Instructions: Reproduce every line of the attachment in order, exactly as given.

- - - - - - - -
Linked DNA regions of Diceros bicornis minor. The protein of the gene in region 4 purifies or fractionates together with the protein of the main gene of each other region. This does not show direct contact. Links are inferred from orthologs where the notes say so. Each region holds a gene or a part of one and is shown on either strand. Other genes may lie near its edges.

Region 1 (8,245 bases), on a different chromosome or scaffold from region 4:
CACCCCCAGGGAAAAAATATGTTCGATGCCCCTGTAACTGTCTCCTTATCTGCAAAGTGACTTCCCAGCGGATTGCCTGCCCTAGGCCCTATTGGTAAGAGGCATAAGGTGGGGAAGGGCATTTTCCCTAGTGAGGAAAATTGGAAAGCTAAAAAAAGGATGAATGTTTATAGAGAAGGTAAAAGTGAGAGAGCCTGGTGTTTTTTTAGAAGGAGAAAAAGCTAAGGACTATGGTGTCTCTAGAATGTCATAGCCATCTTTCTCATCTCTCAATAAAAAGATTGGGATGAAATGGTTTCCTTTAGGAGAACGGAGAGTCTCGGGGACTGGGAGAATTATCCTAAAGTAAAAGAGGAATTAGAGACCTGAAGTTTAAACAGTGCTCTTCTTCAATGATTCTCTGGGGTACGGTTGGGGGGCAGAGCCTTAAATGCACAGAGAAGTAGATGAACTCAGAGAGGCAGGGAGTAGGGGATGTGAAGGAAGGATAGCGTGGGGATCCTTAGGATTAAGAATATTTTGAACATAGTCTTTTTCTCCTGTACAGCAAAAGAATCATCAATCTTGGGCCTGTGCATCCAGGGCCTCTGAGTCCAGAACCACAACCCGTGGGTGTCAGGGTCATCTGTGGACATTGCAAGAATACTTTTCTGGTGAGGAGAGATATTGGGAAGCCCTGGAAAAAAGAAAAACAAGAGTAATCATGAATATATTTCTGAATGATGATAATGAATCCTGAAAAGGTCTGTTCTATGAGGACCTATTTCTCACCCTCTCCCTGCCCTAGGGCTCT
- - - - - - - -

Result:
Linked DNA regions of Diceros bicornis minor. The protein of the gene in region 4 purifies or fractionates together with the protein of the main gene of each other region. This does not show direct contact. Links are inferred from orthologs where the notes say so. Each region holds a gene or a part of one and is shown on either strand. Other genes may lie near its edges.

Region 1 (8,245 bases), on a different chromosome or scaffold from region 4:
CACCCCCAGGGAAAAAATATGTTCGATGCCCCTGTAACTGTCTCCTTATCTGCAAAGTGACTTCCCAGCGGATTGCCTGCCCTAGGCCCTATTGGTAAGAGGCATAAGGTGGGGAAGGGCATTTTCCCTAGTGAGGAAAATTGGAAAGCTAAAAAAAGGATGAATGTTTATAGAGAAGGTAAAAGTGAGAGAGCCTGGTGTTTTTTTAGAAGGAGAAAAAGCTAAGGACTATGGTGTCTCTAGAATGTCATAGCCATCTTTCTCATCTCTCAATAAAAAGATTGGGATGAAATGGTTTCCTTTAGGAGAACGGAGAGTCTCGGGGACTGGGAGAATTATCCTAAAGTAAAAGAGGAATTAGAGACCTGAAGTTTAAACAGTGCTCTTCTTCAATGATTCTCTGGGGTACGGTTGGGGGGCAGAGCCTTAAATGCACAGAGAAGTAGATGAACTCAGAGAGGCAGGGAGTAGGGGATGTGAAGGAAGGATAGCGTGGGGATCCTTAGGATTAAGAATATTTTGAACATAGTCTTTTTCTCCTGTACAGCAAAAGAATCATCAATCTTGGGCCTGTGCATCCAGGGCCTCTGAGTCCAGAACCACAACCCGTGGGTGTCAGGGTCATCTGTGGACATTGCAAGAATACTTTTCTGGTGAGGAGAGATATTGGGAAGCCCTGGAAAAAAGAAAAACAAGAGTAATCATGAATATATTTCTGAATGATGATAATGAATCCTGAAAAGGTCTGTTCTATGAGGACCTATTTCTCACCCTCTCCCTGCCCTAGGGCTCT